Thunderbird and the LDAP c-sdk
pidgeot18 at gmail.com
Sun Nov 18 15:01:45 UTC 2012
On 8/13/2012 8:24 AM, Mark Banner wrote:
> There's two possible routes I think we could go down:
> 1. Replace the sdk with the OpenLDAP version, I believe this would
> need some API tweaks and obviously testing to ensure no functional
> difference, or
> need some rewriting.
It's been a few months with no one other than me interjecting in this
thread (am I really the only other person who has opinions on LDAP
code?), so I thought I'd try investigating consequences of switching to
OpenLDAP. The following is a list of potential issues that I could come
up with and my investigative results:
1. License compatibility.
OpenLDAP's license is essentially equivalent to three-clause BSD, so
there's no incompatibility there.
2. Ability to use NSPR/NSS as underlying base library.
There is a configure option to use nss, --withtls=moznss. Compiling
with this flag and pointing to libraries in Thunderbird's dist directory
worked, but careful investigation of build ordering leads me to believe
that platform configure happens too early (it looks for the nssutil.h
include header, which doesn't happen in the right place). Tweaking the
-I paths may help here. But, given a completed Thunderbird build, the
program built correctly, and I verified via ldd that all of the library
dependencies were their proper NSS/NSPR equivalents.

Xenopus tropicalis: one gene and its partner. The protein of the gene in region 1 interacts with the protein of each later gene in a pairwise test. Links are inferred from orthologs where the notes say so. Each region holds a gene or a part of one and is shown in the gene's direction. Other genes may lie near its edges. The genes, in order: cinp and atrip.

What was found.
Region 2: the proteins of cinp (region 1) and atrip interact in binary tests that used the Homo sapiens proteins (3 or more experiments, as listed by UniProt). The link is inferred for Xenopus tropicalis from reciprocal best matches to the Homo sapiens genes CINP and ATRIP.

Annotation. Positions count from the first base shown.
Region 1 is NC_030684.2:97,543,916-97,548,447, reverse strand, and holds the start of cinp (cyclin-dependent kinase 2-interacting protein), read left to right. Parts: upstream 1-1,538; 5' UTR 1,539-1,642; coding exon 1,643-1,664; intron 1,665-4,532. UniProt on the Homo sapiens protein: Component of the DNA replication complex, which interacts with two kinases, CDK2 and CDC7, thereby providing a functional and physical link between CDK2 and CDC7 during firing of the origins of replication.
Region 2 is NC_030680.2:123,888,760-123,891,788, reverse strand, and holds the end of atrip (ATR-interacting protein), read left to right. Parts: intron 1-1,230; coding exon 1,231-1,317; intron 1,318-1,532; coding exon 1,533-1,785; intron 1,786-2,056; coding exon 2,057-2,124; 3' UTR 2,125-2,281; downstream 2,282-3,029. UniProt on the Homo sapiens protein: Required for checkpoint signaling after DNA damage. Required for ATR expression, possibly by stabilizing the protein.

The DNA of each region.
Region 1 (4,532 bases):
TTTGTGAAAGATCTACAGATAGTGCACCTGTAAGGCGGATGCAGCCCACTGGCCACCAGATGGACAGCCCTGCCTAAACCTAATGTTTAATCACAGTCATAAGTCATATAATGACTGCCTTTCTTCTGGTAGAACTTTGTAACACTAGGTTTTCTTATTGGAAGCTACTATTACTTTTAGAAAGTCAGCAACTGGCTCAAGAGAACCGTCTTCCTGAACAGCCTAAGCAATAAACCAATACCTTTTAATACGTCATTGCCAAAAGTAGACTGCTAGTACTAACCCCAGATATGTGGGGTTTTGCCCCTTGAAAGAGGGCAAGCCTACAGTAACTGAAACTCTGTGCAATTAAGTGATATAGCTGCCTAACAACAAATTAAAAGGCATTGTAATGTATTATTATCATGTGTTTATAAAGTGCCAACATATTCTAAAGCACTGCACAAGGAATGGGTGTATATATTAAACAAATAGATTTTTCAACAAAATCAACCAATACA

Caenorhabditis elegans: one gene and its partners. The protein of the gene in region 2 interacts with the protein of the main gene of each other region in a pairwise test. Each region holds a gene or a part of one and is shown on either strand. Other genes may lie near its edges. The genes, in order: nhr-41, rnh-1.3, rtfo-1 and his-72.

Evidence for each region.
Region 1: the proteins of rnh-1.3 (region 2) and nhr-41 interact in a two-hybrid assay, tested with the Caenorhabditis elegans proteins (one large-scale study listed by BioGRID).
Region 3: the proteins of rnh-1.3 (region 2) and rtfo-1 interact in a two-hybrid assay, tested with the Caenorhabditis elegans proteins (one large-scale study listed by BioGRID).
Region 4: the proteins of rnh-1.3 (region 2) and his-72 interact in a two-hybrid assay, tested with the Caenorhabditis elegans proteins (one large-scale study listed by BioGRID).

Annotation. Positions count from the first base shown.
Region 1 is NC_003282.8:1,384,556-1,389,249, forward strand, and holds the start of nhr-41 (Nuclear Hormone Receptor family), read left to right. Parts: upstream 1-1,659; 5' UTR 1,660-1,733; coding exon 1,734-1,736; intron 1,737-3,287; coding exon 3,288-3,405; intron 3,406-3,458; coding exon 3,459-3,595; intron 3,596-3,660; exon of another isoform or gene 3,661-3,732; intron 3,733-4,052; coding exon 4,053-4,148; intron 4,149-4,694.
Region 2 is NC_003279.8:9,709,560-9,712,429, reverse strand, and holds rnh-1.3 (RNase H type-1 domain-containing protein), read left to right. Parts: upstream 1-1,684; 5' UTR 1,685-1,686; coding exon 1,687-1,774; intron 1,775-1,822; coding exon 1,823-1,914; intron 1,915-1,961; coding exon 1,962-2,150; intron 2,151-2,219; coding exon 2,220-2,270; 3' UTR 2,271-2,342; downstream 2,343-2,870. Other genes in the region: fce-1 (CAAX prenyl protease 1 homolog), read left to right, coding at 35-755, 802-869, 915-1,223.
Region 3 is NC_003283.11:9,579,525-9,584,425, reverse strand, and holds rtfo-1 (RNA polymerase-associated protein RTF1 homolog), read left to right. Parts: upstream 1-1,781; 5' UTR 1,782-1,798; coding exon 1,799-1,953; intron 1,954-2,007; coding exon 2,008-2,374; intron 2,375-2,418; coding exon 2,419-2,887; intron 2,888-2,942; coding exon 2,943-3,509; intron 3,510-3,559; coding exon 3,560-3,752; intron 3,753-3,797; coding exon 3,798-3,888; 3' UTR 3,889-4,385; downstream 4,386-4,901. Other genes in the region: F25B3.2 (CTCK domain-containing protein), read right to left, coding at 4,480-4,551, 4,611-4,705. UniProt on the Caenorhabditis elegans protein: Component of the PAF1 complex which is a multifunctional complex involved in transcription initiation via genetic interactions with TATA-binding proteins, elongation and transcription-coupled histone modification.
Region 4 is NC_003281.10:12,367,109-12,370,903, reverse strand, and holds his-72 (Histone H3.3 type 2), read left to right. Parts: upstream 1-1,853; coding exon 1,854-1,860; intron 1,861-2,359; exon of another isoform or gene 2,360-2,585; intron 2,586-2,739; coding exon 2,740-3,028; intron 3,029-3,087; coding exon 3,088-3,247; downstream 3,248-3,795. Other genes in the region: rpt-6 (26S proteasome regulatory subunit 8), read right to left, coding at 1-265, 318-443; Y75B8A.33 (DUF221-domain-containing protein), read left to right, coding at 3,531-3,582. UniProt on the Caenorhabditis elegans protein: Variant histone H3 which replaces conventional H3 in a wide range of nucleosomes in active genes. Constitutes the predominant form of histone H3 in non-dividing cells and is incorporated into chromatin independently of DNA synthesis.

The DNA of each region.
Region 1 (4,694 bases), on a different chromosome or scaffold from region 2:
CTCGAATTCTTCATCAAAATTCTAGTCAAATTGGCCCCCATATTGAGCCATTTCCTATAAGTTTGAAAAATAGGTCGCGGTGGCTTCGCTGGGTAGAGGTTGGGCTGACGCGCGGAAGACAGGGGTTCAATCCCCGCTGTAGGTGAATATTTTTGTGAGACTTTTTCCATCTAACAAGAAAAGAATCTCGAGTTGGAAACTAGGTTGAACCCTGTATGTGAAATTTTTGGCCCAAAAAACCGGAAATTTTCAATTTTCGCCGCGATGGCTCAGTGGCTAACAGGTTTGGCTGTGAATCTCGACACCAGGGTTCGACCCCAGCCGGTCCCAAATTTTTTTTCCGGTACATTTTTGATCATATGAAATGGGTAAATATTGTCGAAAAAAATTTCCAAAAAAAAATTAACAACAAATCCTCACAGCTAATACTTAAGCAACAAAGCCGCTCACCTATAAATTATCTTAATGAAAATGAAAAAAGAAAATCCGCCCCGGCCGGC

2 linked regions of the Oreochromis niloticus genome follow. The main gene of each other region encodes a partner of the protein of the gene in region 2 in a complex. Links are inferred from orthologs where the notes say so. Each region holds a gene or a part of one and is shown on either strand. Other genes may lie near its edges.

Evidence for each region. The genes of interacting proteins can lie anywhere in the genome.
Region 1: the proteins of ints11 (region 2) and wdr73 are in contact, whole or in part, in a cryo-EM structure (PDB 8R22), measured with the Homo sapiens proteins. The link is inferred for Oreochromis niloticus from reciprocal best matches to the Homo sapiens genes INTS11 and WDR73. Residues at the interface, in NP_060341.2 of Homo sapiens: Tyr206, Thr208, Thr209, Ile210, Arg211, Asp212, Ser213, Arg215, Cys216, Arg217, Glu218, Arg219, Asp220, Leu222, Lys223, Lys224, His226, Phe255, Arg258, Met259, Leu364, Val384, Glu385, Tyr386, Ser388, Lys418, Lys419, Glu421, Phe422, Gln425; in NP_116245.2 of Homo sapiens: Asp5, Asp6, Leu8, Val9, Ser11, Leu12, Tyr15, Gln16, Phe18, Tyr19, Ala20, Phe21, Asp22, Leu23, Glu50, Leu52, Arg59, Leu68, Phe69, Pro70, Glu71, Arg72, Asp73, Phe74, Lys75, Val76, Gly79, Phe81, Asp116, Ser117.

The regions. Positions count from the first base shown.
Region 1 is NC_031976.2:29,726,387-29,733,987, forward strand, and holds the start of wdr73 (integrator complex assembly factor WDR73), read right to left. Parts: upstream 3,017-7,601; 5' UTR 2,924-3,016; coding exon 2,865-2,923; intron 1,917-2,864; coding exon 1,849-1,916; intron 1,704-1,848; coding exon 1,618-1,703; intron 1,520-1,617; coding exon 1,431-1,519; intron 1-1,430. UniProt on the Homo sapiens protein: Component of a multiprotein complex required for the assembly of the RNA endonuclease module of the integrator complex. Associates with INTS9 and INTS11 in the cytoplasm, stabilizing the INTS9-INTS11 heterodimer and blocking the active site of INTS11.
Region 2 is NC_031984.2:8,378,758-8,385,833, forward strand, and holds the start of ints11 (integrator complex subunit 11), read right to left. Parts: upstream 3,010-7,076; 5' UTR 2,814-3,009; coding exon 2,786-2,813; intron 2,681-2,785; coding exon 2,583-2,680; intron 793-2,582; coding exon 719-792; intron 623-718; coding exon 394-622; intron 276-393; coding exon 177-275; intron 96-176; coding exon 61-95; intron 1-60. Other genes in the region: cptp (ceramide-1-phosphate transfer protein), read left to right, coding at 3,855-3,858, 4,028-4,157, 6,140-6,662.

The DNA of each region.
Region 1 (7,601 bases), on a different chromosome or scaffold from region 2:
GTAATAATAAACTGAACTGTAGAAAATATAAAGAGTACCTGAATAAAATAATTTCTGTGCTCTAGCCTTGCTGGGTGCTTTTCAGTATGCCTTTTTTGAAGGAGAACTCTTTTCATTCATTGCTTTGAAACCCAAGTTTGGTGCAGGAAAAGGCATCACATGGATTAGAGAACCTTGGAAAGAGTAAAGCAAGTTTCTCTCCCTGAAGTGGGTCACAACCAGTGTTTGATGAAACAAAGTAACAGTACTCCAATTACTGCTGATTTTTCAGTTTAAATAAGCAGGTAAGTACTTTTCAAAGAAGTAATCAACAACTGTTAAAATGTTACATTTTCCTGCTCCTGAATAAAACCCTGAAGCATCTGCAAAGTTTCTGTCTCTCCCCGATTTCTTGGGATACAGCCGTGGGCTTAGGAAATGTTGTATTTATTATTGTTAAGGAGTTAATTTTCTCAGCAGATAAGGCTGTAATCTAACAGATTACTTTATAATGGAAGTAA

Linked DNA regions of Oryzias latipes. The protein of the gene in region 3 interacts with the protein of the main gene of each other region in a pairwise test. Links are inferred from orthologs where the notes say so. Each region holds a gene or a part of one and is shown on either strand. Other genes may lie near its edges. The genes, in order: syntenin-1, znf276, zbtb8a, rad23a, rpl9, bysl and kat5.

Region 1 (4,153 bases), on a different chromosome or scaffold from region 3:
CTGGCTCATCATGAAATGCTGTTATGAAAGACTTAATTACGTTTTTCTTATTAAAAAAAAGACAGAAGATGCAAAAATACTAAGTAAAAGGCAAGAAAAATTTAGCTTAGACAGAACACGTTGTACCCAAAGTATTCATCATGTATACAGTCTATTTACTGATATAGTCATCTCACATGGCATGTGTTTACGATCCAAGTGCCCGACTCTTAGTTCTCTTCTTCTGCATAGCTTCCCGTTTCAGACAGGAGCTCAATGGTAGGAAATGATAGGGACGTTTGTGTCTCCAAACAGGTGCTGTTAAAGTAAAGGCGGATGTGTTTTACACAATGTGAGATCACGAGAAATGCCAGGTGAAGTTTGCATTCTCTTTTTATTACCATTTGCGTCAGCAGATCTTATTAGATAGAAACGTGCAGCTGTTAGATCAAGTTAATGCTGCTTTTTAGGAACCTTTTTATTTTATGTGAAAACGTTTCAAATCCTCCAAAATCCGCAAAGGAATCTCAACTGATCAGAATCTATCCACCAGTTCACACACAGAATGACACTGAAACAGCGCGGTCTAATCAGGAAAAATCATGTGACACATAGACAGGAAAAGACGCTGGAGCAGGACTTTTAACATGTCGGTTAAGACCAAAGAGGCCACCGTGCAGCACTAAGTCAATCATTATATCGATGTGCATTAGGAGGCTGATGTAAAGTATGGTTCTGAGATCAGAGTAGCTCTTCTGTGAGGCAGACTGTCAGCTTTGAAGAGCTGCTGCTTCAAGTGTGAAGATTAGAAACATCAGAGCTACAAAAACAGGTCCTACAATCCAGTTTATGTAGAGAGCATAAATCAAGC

OpenLDAP, as measured by the unpacked version of
openldap-2.4.33.tgz, is 27MB of disk space. ldap/sdks is 21MB, 6.5MB of
which are .hg's metadata files. OpenLDAP's official repository is in
git, which makes doing something akin to our current client.py checkout
model annoying, so I assume we would switch to OpenLDAP by importing a
static copy of its build code into the tree. By comparison, the
mailnews, mail, and suite directories are each about 22-25MB, which
means we would be increasing the size of comm-central by roughly 1/3 if
we imported it to hg.
That said, it's still possible to trim down the directory-size of
OpenLDAP. It has 7.2MB in a doc directory which could be removed;
another 3.5MB in a contrib directory which is even easier to delete (no
references in scripts); 2.7MB in the test directory; 7.0MB of code for
the server-side components. Removing any code other than the contrib
directory would require modifying the configure and Makefile.in files to
remove references to these directories, but this is not a difficult
task. I'm assuming that the contrib and doc code would definitely be
deleted, as they contribute nothing to Thunderbird, bringing import size
down to 16MB. The OpenLDAP server-side code, though large, would be
useful to have for test purposes. Being able to validate the code of
comm-central-built OpenLDAP via the tests is potentially useful, but the
test suites are not fast to run and definitely require server-side code.
4. Integration in build system.
As I alluded to earlier, there are multiple options for handling
OpenLDAP. We could:
a) Treat it like a system library, and provide scripts for building